P. 54. There are strong reasons for believing that the “Secrets of Angling” was not written by John Davers, but by John Dennys, Esq., who was lord of Oldbury-sur-Montem, in the county of Gloucester, between 1572 and 1608. He was a younger son of Sir Walter Dennis, of Pucklechurch, in that county, by Ágnes, daughter and co-heiress of Sir Robert Davers, or Danvers. It has been observed by Mr James Williamson, that the author of the Secrets of Angling speaks of the river Boyd, “washing the cliffs of Deighton and Week, and through their rocks, with winding way, seeking the Avon, in whose fair streams are found trout, roaches, dace, gudgeon, and bleak.” Mention is also made of the many pleasant banks of that river, and of parties of anglers from Bath and Bristol passing along the meadows near the sides of that beautisul stream. The author likewise speaks of the rivers Usk, Severn, and Wye, which flow not very far distant from that neighbourhood. It appears that there is a beautiful rivulet called Boyd, which is formed by four distinct streams, rising in the parishes of Codrington, Pucklechurch, Dyrham, and Toghill, in the southern part of the county of Gloucester, between Bath and Bristol, which join in Wyke or Week Street, in the parish of Alston and Wyck, near a bridge of three large arches, and thence by the name of Boyd down to Avon, at Kynsham Bridge, and which river passes through the village of Pucklechurch, and thence flows on to Bitton, where stands a stone bridge. At Alston and Wyke there are many high cliffs or rocks, whose quarries afford most excellent lime, and in the north aisle of the ancient Church of Pucklechurch is the burial-place of the family of Dennys. John Dennys, Esq., was resident in that neighbourhood in the year 1572, and so continued till 1608, during which interval he was lord of the manor of Oldbury-surMontem, and of other places in the county of Gloucester.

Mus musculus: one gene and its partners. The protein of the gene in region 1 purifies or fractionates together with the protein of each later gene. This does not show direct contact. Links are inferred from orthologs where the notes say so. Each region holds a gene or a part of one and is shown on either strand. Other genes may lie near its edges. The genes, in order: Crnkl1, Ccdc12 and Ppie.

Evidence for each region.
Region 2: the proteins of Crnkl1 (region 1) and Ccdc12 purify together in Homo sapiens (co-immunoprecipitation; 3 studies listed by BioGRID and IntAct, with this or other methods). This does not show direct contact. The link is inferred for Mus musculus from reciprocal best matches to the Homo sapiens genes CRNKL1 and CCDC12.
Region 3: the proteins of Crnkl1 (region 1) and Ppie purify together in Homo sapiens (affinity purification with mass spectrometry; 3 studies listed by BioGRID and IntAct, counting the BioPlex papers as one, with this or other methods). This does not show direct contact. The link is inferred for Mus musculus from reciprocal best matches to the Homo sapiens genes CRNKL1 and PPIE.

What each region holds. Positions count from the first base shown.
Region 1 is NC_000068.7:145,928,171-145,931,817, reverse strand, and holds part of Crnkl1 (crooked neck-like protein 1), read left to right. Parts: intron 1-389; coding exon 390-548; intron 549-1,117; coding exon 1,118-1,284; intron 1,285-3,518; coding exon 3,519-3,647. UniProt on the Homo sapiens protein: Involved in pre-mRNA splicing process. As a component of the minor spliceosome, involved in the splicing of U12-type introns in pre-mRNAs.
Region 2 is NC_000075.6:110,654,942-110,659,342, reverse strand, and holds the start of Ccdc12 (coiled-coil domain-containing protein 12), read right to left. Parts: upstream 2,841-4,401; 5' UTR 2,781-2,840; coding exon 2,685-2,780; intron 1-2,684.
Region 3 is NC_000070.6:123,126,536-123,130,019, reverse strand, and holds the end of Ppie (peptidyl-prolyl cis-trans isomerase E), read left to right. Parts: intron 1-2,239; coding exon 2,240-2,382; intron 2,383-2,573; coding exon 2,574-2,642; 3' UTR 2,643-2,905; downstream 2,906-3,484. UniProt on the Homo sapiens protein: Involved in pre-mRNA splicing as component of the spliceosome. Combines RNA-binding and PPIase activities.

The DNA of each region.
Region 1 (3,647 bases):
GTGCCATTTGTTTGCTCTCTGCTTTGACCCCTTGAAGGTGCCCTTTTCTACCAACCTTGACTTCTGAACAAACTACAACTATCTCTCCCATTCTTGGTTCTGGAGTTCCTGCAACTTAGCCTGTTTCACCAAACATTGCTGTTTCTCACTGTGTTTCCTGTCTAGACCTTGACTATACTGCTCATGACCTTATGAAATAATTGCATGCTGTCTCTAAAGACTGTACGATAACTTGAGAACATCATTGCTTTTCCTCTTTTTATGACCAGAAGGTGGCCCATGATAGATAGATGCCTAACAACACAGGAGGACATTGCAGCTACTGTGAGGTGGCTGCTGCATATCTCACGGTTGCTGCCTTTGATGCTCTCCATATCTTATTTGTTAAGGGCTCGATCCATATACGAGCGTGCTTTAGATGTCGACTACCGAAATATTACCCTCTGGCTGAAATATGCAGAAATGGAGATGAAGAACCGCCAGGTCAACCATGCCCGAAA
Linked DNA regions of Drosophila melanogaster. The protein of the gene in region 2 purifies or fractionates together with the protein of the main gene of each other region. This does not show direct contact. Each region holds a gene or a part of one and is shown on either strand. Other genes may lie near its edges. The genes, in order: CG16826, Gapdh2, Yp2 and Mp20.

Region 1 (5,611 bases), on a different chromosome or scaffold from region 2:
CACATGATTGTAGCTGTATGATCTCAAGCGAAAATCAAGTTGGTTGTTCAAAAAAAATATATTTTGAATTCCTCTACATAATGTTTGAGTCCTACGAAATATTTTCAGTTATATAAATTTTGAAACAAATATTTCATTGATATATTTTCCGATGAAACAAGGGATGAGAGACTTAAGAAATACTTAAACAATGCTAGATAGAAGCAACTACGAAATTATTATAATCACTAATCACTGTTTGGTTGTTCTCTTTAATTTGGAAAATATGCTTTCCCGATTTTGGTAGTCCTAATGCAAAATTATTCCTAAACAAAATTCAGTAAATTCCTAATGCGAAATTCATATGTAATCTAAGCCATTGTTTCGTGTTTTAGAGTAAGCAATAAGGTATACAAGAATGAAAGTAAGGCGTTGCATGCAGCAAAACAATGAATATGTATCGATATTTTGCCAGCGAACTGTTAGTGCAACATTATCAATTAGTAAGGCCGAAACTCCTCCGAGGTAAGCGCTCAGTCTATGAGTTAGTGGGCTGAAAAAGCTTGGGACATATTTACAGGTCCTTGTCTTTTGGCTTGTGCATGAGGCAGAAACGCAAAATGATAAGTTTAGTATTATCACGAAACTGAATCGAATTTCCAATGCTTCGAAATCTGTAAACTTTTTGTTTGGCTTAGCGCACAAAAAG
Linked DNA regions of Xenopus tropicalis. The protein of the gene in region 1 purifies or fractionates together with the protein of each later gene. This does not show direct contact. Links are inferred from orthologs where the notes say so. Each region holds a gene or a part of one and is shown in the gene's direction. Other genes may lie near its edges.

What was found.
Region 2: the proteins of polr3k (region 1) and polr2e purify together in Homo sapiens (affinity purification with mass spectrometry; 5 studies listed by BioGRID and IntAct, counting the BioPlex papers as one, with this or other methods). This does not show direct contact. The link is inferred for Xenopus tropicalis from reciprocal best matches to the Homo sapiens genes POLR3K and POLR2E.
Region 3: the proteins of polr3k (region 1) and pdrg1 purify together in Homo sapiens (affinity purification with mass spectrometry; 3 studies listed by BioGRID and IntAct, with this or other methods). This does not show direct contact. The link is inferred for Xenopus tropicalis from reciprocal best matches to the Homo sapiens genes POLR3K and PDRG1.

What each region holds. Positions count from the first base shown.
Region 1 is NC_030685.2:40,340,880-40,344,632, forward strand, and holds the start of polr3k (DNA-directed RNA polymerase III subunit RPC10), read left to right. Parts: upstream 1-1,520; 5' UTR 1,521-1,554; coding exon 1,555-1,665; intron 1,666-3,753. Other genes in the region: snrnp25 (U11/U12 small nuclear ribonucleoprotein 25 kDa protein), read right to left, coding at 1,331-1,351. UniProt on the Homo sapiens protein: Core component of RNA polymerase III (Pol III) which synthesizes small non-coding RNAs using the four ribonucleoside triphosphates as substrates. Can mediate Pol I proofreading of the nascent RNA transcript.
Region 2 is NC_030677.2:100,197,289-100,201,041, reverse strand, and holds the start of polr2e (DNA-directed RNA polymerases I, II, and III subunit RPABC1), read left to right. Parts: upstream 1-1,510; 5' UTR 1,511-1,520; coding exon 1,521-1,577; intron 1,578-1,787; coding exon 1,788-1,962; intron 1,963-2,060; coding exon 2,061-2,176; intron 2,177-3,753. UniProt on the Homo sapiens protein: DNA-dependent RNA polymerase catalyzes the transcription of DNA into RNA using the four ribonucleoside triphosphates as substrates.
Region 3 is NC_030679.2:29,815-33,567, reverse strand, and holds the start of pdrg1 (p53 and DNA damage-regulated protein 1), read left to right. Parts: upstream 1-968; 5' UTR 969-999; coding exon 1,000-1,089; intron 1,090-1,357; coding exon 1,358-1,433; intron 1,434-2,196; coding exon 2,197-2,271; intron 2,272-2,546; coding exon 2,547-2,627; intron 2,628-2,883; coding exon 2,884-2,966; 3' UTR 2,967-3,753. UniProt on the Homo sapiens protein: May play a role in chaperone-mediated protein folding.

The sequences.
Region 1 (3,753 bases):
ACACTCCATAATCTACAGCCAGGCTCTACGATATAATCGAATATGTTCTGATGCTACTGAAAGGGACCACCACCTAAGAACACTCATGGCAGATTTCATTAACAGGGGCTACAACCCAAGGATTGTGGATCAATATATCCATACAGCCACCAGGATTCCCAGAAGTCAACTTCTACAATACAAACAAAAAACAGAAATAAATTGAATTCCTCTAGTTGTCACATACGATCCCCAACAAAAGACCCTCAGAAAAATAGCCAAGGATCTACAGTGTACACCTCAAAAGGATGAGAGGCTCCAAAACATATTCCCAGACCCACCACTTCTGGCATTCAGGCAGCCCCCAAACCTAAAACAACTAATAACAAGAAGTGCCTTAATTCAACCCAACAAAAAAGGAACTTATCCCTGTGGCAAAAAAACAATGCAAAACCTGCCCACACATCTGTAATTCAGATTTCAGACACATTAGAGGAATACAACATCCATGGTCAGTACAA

The poet who commends the “ Secrets of Angling” in the copy of verses under the signature of “Jo. Daves," was probably the author's relation; and this seems to have been the old way of spelling the name of Davers or Danvers, as may be collected from Leland's Itinerarium, ed. 1769, vol. iji. p. 115.